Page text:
An injured policeman rests in a hospital bed in Kenya's
capital Nairobi following an ambush in Baragoi.
Armed cattle raiders have killed at least 32 Kenyan
police officers in a military-style ambush, officials say,
calling it the worst attack on police in Kenya's history.
Officers hunting down the cattle thieves in a remote northern
region on Saturday (local time) came under machinegun fire
and rocket-propelled grenades in an ambush the police said
was conducted with "military precision".
"We have recovered more bodies, we now have 32 in total. They
were ambushed by attackers bearing sophisticated weapons,
including machine guns," Osman Warfa, provincial commissioner
of the vast Rift Valley province, told Reuters.
The police were pursuing raiders from the ethnic Turkana
community who had stolen cattle from the Samburu tribe,
authorities said. The two groups frequently raid cattle from
each other and fight over grazing land and watering points.
The violence has created security concerns ahead of a
presidential election scheduled for March next year - the
first since a disputed election in 2007 fuelled ethnic
slaughter that killed more than 1200 people and forced about
300,000 from their homes.
Warfa said some of the raiders were suspected of being former
members of the security forces, now working as mercenaries.
Authorities were searching for more bodies in the bushy
escarpments where the raiders hide stolen cattle, he said.
Police trailed the bandits at night, hoping to lay siege to
their village and recover the animals, but were instead
outmanoeuvred and ambushed in a sprawling valley, police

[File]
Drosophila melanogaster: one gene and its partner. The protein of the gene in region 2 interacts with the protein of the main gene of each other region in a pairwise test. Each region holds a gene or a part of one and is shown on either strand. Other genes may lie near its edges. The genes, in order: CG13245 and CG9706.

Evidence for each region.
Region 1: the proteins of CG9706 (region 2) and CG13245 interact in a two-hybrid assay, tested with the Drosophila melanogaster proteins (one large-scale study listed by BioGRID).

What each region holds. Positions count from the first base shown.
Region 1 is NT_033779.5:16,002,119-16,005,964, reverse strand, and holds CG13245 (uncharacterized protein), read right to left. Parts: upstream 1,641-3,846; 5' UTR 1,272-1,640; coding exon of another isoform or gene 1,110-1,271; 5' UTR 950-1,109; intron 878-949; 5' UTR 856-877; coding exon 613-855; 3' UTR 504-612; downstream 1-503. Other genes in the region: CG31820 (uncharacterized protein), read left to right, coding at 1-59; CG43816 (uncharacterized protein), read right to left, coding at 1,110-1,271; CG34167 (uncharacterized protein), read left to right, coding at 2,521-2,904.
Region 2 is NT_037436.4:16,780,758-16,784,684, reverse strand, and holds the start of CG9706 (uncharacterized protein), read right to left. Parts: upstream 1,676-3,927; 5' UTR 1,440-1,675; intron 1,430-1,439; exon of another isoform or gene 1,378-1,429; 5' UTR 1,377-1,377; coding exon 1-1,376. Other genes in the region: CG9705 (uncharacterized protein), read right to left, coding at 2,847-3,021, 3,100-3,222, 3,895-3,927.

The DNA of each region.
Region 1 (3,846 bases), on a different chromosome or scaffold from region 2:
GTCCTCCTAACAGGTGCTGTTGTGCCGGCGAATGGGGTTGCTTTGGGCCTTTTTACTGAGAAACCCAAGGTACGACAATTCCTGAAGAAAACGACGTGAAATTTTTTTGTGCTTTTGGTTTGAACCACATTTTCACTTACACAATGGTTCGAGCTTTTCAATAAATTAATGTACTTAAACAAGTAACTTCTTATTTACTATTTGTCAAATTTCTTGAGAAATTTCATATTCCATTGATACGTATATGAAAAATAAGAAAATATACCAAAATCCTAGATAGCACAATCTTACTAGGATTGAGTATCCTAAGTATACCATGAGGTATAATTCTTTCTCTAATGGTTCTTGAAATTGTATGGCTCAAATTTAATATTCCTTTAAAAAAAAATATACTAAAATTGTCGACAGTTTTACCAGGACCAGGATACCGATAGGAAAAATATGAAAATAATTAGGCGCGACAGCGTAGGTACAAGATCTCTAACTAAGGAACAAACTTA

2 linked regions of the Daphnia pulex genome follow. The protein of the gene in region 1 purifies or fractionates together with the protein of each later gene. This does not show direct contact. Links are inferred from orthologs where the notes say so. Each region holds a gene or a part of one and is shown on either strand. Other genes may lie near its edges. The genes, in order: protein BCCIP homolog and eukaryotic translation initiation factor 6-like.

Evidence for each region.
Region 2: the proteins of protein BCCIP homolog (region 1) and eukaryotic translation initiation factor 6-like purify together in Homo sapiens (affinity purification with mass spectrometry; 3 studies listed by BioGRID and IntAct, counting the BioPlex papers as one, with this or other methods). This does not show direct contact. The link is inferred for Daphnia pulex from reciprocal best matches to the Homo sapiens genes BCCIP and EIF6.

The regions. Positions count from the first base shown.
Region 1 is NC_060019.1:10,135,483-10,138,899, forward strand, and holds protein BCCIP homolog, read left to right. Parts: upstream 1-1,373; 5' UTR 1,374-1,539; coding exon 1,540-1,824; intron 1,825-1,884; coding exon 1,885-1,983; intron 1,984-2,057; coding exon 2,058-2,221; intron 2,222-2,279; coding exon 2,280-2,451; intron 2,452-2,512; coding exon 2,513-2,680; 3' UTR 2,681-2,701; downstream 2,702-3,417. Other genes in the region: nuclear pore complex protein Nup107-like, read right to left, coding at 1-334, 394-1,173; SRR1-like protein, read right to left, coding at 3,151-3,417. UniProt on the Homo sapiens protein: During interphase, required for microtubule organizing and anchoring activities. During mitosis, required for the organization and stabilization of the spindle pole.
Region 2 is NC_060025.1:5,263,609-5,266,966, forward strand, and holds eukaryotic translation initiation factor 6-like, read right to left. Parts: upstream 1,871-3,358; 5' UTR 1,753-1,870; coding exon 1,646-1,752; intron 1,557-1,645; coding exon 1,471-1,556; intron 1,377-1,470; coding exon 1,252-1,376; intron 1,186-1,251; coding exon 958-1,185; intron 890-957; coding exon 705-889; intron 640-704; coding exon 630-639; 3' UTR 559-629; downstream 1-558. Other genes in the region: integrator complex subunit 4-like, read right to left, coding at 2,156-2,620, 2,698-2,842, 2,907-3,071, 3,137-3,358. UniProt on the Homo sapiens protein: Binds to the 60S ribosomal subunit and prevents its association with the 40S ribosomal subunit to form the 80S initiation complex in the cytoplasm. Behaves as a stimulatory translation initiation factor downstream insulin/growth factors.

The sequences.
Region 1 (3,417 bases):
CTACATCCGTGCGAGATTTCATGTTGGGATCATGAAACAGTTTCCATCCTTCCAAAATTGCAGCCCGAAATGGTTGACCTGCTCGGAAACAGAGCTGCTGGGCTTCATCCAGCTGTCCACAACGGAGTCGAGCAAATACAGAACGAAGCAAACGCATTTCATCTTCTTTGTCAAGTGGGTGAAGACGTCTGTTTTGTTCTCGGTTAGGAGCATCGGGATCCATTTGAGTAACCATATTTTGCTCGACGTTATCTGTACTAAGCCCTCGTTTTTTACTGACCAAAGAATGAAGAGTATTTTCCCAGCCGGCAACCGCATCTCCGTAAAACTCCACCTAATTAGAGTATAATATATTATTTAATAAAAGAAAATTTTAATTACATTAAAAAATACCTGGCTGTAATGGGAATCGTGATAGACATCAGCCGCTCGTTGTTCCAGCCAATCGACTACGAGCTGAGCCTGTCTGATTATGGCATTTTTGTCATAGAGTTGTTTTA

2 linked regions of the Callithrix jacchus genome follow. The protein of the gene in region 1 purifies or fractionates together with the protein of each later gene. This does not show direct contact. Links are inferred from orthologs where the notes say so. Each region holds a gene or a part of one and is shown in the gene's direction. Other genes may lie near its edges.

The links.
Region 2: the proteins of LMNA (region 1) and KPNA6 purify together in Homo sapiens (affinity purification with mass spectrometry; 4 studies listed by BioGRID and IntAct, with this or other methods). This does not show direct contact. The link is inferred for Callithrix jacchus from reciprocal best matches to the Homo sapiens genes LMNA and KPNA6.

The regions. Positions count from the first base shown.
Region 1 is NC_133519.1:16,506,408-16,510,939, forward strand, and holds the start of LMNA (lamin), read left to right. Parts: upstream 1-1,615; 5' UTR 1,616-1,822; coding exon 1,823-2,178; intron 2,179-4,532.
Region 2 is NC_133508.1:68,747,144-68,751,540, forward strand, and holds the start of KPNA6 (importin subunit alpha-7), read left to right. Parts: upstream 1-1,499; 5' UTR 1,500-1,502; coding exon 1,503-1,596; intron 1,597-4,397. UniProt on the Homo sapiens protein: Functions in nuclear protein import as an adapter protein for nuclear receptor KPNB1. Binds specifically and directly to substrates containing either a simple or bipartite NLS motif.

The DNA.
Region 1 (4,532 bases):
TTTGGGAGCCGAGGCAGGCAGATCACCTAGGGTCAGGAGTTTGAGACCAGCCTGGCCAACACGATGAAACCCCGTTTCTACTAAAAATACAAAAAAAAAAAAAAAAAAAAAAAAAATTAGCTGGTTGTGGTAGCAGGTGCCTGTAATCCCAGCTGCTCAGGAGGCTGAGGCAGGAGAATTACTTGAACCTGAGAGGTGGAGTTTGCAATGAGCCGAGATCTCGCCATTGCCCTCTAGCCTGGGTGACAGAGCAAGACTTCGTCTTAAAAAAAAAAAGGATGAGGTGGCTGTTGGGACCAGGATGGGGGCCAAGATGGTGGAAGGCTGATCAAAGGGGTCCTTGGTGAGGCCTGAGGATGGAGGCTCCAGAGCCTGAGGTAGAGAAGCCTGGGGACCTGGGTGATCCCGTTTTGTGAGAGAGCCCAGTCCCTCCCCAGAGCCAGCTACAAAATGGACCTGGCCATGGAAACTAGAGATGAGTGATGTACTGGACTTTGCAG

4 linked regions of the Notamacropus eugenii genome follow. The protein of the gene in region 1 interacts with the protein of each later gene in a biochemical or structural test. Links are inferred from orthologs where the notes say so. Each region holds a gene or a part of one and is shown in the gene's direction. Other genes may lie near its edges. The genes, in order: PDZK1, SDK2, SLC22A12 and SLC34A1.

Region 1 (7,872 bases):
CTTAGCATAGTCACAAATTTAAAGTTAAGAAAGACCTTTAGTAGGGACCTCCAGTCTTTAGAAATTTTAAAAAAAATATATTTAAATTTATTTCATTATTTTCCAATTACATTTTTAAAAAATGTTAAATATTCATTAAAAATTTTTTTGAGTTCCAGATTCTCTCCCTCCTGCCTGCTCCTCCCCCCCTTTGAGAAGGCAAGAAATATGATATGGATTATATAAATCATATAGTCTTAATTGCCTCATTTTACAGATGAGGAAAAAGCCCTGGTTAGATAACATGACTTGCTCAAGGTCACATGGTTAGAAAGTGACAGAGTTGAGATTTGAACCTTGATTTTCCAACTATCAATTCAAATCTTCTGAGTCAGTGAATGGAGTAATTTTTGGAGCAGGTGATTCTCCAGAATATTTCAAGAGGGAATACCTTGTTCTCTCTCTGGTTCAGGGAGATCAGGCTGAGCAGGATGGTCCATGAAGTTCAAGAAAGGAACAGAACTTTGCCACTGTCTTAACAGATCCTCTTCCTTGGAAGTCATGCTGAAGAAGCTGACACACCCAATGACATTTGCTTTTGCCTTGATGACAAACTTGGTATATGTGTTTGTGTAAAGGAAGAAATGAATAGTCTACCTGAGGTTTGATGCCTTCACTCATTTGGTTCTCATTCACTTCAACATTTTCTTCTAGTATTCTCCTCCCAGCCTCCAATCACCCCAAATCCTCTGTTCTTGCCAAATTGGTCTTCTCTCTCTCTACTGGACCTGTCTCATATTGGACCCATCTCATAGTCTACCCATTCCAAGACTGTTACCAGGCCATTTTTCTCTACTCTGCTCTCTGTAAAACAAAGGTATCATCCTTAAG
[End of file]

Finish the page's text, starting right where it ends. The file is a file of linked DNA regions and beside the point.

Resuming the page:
spokesman Eric Kiraithe said.
"It is easily the worst single attack on police."
Cattle rustling and clashes over grazing and farming land are
relatively common between communities in arid areas of east
Africa and often escalate into revenge attacks. It was not
clear how many had been killed in the initial raid by the
As cattle die of starvation due to drought, night-time raids
are mounted to replace lost stock from neighbouring areas.
Following the initial raid by the Turkana, police set off
after the bandits in the bushy valley where they were met
with gunshots and rocket-propelled grenades near a village
suspected to be the rustlers' hideout in Samburu county.
"Police were on trucks, some were on foot when they were
ambushed," said a senior police officer who declined to be
named. "This area has always been prone to banditry."
Samburu county has a national game reserve dotted with herds
of elephants, buffalo and zebra, and neighbouring Turkana
county is where British explorer Tullow Oil struck the
country's first promising oil find earlier this year.
The remote areas to the north of Kenya rely on vigilante
groups for security. Many homesteads have weapons to deter
invaders, while herders often carry guns to protect their
animals because there is barely any police presence.
Arms smuggling is common and Kenyan police have little
control over weaponry crossing the porous border to the
The region is awash with guns due to its proximity to
unstable neighbours such as Somalia, where al Qaeda-linked
militants have been fighting to topple the government.
Kenya's north also borders South Sudan, which has suffered
decades of civil conflict, and Ethiopia, where the armed
Oromo Liberation Front has made sporadic incursions into the
In similar clashes in the other end of Kenya, more than 100
people were shot, hacked and burnt to death by armed raiders
in the coastal county of Tana River in September.